Wednesday, January 5, 2000 - An anti-vehicle rocket was fired into an Albanian bar in Pristina. There were no injuries.
Friday, January 7, 2000 - In Prizren, an ethnic Albanian gang killed two Serb women, said Tanjug. Three Serb men were beaten in Lipljan — five miles south of Pristina. A Serb man was shot and killed in Prizren a day earlier, and another Serb man was shot and wounded by a gunman firing from a car with no license plates in the town of Kosovo Polje. So far, the peace keeping forces have not been able to stop ethnic violence against Serbs. Before the air strikes against Yugoslavia, violence was aimed against the ethnic Albanian population.
In central Kosovo, seven grenades were fired in the direction of Serb houses from a nearby road. No one was injured. In another incident near Gorazdevac, two grenades were fired, causing no damage.
Saturday, January 8, 2000 - Yugoslav Army General Nebojsa Pavkovic threatened the Yugoslav Army would return to Kosovo. He said the UN and NATO failed to prevent a genocide against Serbs.
Sunday, January 9, 2000 - A group of ethnic Albanians killed a Serb civilian in front of his home in Gnjilane.
Monday, January 10, 2000 - All major opposition parties in Serbia agreed to join forces in a joint struggle to topple Yugoslav President Slobodan Milosevic. In a joint document, they demanded that Milosevic's government would schedule nationwide elections by the end of April 2000. They pledged to cooperate before, during, and after the elections. They also urged to end a ban on international air traffic and oil trade.
Tuesday, January 11, 2000 - The UN said of the 4,000 international police for Kosovo, less than half that number were serving there. Germany agreed to double its police contingent to more than 400. The United States promised to raise its contribution from 400 to 500.
Wednesday, January 12, 2000 - Three policemen died in a shootout in Aracinovo, near Skopje, Macedonia, when an unidentified assailant opened fire from a passing car.
Thursday, January 13, 2000 - Serb authorities released ten ethnic Albanians who were suspected of attacking police in Kosovo but filed charges against 144 ethnic Albanians — former members of the disbanded Kosovo Liberation Army — jailed in central Serbia.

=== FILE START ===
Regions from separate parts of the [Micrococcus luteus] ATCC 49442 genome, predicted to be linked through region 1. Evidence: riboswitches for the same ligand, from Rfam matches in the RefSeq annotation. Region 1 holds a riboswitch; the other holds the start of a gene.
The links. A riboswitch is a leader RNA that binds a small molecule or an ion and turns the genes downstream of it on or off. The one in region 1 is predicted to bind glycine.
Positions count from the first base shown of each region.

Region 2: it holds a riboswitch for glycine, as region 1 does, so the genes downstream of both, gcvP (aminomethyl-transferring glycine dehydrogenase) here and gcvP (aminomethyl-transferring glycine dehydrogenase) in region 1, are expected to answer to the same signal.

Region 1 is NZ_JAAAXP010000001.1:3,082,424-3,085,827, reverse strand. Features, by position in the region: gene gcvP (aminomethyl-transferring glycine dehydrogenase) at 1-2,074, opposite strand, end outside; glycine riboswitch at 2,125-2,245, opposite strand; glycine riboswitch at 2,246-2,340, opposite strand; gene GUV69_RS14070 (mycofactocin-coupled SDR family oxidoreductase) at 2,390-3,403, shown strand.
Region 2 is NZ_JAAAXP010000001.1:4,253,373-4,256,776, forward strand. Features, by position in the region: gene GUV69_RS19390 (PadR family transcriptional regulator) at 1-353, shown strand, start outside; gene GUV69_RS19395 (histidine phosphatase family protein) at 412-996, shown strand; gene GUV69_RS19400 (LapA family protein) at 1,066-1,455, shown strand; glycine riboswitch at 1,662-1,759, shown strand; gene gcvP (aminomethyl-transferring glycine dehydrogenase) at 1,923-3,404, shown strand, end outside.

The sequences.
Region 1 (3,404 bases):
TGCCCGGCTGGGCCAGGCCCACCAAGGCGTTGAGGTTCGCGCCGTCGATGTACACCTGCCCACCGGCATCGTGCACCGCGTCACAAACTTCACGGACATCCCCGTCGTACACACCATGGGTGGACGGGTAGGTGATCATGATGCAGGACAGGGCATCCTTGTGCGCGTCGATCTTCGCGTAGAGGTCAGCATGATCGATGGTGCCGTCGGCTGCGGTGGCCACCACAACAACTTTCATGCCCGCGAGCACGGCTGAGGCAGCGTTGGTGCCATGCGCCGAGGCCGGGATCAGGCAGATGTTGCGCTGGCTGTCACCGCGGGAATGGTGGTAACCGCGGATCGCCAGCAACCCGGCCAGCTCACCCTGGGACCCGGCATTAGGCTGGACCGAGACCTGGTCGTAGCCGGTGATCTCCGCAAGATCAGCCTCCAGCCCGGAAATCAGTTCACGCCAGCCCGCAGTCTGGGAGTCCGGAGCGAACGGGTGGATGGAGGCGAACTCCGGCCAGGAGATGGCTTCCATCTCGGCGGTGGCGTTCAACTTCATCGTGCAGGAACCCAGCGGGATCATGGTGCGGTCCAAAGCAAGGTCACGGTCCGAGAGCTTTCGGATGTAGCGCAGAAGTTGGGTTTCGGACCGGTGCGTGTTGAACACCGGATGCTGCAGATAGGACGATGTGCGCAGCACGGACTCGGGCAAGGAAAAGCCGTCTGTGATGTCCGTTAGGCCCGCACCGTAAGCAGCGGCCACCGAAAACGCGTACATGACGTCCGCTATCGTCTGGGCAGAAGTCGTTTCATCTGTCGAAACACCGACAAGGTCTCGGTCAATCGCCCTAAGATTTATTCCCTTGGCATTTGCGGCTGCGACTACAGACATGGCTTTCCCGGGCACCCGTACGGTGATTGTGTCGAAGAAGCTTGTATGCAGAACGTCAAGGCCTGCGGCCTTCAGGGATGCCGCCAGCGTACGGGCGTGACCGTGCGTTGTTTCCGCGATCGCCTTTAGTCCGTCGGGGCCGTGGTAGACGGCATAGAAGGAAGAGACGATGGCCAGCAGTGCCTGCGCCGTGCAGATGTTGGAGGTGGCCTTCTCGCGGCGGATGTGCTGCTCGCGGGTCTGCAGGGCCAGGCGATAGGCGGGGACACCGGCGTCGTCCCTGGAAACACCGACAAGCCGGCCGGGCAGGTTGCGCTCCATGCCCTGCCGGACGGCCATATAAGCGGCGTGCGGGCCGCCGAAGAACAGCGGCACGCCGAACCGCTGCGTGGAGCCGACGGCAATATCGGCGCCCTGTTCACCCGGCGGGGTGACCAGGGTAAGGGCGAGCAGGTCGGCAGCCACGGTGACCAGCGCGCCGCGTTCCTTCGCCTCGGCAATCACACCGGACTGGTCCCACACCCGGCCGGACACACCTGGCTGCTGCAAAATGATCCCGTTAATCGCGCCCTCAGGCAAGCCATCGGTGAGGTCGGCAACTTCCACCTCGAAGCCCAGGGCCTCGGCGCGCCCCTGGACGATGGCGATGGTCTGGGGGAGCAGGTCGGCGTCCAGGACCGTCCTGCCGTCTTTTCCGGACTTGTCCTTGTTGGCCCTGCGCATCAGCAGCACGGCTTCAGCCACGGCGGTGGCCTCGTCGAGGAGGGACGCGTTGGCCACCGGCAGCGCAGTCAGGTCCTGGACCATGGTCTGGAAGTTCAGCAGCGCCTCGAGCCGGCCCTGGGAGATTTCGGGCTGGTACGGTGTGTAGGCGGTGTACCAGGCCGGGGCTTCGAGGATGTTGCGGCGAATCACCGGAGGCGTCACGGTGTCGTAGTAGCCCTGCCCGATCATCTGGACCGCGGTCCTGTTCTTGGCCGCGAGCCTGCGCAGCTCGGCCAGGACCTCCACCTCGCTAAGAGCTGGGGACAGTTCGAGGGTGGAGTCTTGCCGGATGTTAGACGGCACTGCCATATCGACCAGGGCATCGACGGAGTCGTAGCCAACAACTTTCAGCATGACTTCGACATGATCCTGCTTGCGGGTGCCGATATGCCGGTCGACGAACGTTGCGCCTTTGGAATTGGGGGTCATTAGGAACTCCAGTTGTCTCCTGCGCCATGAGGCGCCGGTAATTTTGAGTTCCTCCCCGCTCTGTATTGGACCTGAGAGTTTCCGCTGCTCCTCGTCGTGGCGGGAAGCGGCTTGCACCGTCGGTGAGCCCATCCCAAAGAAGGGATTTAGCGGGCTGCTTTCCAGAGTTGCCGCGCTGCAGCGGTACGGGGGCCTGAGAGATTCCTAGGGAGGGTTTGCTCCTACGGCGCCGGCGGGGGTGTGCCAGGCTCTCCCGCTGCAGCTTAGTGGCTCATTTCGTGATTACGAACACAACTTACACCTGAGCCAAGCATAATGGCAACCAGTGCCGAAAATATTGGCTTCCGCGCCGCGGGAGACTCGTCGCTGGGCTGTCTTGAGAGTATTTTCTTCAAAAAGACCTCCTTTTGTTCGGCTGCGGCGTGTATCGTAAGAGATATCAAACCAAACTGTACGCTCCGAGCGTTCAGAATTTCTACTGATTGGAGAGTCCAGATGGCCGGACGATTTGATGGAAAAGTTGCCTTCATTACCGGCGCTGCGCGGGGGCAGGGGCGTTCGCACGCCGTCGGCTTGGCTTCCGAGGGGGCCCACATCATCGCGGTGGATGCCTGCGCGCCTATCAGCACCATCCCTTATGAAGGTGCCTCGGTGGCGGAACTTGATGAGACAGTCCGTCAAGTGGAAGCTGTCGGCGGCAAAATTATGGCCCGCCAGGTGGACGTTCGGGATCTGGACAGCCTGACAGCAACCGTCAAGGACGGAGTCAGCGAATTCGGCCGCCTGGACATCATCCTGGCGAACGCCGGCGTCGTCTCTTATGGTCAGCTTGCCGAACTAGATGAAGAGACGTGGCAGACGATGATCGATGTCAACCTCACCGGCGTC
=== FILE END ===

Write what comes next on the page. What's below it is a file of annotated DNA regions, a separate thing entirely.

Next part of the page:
An explosion was set off near Mitrovica's Eastern Bridge. No one was injured in the incident.
Sunday, January 16, 2000 - The Serb paramilitary leader Zeljko Raznatovic was killed in a Belgrade hotel. Raznatovic — AKA "Arkan" — was secretly indicted by the UN war crimes tribunal in September 1997 for his actions during the Bosnian and Croatian wars. He was also indicted for the massacre of 250 men taken from a hospital in Vukovar in 1991, during the Croatian war.
Opposition members and insiders claimed that he was silenced, because he could tie key figures in President Slobodan Milosevic's government with Balkan war crimes.
A UN war crimes tribunal spokesman said two lawyers claiming to represent Arkan contacted the court separately a week earlier and said they were interested in negotiating a deal, although it was unclear whether they really represented Arkan.
In Vitina, a US Army Staff Sergeant was charged with sexually assaulting and killing an 11-year-old ethnic Albanian girl. He was transferred to the US confinement facility in Mannheim pending the investigation. The US military feared it could threaten relations between US peacekeepers and the Kosovo civilians. (See KFOR, August 1, 2000.)
Tuesday, January 18, 2000 - In Klina — near Pec — Portugese KFOR troops reported that two rifle grenades had been shot into a café. There were no injuries.
Wednesday, January 19, 2000 - Widespread rumors that the Yugoslav government had a hand in the killing of Serb paramilitary leader Arkan were denied by a Yugoslav government official.
Thursday, January 20, 2000 - Ethnic Albanians driving through the Serb part of Kosovska Mitrovica threw a grenade at a group of Serb teenagers, injuring two.
Teenagers stopped a vehicle and asked the strangers inside what they were doing in the area. When the group realized the people in the car were ethnic Albanians, the car sped off. The ethnic Albanians tossed a grenade. NATO peacekeepers and UN police soon sealed off the street.
Friday, January 21, 2000 - The first 44 members of the Kosovo Protection Corps — including dozens of former rebels of the Kosovo Liberation Army — were sworn in by top international civilian and military officials in Kosovo.
Leaders of seven countries bordering Yugoslavia — Bulgaria, Albania, Macedonia, Romania, Hungary, Croatia and Bosnia — met with senior EU and NATO officials to discuss how to help economies and prevent more war in the Balkans.
Saturday, January 22, 2000 - Three men were arrested in the slaying of Serb warlord Arkan. Two of them were said to be former policemen sacked or suspended for links to the underworld.
Tuesday, January 25, 2000 - David Gowan — a British diplomat, appointed UK Kosovo War Crimes Coordinator to provide expert help to the International Criminal Tribunal for the former Yugoslavia — revealed that the British team investigated 70 sites, all in the southwest of Kosovo, and recovered 508 bodies. He made it clear that many bodies would never be found "because of natural degradation, lack of information about the whereabouts of graves and deliberate attempts by the Serb forces to hide evidence, for instance by burning bodies or dumping them in rivers."
US peacekeeping troops in Kosovo came under scrutiny, following allegations of improper conduct by US troops.